Simply Amazing

Sometimes I get to do amazing things as part of my job.

Like meeting the Shepards.

Judy and Dennis Shepard are there with us in Tallinn this week.

While they are here, they will meet with gay activists, do interviews, speak to classes, speak at a showing of The Laramie Project, and even meet with Estonian President Ilves.

In each place, they carry the message of the necessity of tolerance, the dangers of bigotry.

What they have suffered, having their son brutally murdered for being gay, is simply unimaginable.

That they have taken that suffering and turned it into what can only be called their ministry is simply amazing.

I have trouble, 16 years later, talking about my mother's death. I still feel she was taken from me too young.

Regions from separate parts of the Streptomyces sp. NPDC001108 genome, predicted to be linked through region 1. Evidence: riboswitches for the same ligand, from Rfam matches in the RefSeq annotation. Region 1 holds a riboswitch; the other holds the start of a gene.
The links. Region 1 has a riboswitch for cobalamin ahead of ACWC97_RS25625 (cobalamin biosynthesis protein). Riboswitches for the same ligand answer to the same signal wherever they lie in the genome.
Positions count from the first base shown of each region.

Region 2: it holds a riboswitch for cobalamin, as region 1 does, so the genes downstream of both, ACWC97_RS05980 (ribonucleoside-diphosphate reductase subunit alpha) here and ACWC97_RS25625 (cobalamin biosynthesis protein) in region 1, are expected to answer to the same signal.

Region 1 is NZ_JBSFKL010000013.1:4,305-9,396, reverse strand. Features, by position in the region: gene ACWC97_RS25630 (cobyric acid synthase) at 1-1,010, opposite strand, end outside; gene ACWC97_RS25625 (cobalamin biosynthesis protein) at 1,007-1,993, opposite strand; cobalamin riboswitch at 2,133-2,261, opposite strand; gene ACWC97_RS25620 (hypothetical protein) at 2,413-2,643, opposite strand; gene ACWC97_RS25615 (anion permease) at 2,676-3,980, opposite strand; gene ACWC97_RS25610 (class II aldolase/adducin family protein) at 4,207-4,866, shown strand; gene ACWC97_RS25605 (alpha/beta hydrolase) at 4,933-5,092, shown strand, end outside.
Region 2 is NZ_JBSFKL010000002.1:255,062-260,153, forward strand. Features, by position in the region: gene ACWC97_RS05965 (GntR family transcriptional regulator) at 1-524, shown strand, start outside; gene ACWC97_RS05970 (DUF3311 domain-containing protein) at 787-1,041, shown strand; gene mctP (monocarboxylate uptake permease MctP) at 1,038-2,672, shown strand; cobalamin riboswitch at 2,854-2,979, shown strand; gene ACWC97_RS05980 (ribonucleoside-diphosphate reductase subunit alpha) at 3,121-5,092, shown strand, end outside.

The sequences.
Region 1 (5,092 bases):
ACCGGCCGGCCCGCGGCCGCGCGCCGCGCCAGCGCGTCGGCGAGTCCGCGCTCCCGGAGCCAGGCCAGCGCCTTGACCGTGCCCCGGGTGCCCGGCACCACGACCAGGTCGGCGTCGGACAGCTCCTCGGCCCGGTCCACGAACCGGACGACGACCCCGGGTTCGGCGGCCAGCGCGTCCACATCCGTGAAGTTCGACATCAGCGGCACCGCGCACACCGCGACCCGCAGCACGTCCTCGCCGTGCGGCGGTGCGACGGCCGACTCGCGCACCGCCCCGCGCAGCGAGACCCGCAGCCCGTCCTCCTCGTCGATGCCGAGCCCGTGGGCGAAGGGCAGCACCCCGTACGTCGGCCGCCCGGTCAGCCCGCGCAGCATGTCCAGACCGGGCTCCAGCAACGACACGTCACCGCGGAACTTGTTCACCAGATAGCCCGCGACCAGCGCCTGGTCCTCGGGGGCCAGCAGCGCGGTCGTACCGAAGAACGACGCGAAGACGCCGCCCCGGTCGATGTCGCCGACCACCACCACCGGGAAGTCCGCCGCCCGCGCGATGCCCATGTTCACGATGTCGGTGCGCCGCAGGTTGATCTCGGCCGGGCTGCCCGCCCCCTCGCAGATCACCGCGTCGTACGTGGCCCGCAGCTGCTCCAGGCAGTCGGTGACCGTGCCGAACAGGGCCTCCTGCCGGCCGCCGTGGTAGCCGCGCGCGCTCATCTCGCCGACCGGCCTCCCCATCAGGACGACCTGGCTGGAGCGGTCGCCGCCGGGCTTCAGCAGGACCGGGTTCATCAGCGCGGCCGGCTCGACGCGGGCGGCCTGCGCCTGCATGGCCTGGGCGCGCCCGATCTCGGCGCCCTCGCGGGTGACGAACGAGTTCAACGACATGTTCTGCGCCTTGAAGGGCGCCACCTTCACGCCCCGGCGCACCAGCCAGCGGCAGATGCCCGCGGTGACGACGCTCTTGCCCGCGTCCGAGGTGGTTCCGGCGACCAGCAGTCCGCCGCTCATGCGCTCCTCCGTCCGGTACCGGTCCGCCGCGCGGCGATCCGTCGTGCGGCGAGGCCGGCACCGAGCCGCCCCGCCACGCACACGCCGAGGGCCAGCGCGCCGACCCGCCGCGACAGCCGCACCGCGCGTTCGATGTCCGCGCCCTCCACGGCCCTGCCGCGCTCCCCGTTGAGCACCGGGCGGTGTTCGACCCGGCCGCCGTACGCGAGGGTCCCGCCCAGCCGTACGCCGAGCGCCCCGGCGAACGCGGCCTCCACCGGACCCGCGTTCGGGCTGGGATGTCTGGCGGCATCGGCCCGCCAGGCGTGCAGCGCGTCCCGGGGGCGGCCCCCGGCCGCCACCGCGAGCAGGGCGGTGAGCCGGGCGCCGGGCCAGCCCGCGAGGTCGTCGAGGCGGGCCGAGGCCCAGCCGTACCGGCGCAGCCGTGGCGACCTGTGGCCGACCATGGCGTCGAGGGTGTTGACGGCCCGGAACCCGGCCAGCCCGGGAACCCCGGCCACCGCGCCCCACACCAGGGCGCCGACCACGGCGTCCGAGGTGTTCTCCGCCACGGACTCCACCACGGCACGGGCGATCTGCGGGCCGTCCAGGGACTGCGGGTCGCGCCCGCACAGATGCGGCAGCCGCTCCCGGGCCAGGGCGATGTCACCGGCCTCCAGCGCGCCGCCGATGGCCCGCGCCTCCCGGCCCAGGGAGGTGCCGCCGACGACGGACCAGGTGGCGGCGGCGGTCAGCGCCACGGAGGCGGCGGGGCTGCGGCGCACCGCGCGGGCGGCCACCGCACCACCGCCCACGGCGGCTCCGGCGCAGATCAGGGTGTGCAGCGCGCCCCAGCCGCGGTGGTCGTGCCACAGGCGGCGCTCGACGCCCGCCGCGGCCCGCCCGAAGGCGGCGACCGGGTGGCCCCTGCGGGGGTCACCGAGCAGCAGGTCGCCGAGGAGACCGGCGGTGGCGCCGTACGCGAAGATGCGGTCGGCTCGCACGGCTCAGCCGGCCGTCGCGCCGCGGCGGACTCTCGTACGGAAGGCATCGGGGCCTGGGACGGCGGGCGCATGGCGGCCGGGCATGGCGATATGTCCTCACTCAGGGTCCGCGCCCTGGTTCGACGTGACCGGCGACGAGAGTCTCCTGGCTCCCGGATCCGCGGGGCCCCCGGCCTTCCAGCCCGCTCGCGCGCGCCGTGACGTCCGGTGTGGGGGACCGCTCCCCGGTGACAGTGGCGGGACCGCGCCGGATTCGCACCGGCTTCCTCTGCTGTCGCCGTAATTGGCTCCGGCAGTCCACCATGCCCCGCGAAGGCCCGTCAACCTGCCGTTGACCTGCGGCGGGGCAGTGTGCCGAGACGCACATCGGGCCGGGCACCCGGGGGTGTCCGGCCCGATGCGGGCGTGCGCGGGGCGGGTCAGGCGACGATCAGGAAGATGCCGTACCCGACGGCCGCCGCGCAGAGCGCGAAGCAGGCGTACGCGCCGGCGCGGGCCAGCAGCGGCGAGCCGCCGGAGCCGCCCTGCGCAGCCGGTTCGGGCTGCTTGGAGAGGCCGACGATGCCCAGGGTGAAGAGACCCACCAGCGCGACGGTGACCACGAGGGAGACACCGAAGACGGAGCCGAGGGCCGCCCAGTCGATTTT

And I was older when my mother died than their son, Matthew, was when he was murdered. And my mother was not murdered.

The depth of strength they have, to go around the world and tell their story over and over, to start the Matthew Shepard Foundation to fight the battle they fight for LGBT acceptance, to work eleven years for the Matthew Shepard Hate Crimes Act at times when it seemed it would never pass, is unfathomable.

I told them last night that I was so sorry for their loss and so amazed at what they have done. And that I wish ever LGBT person could have parents like them.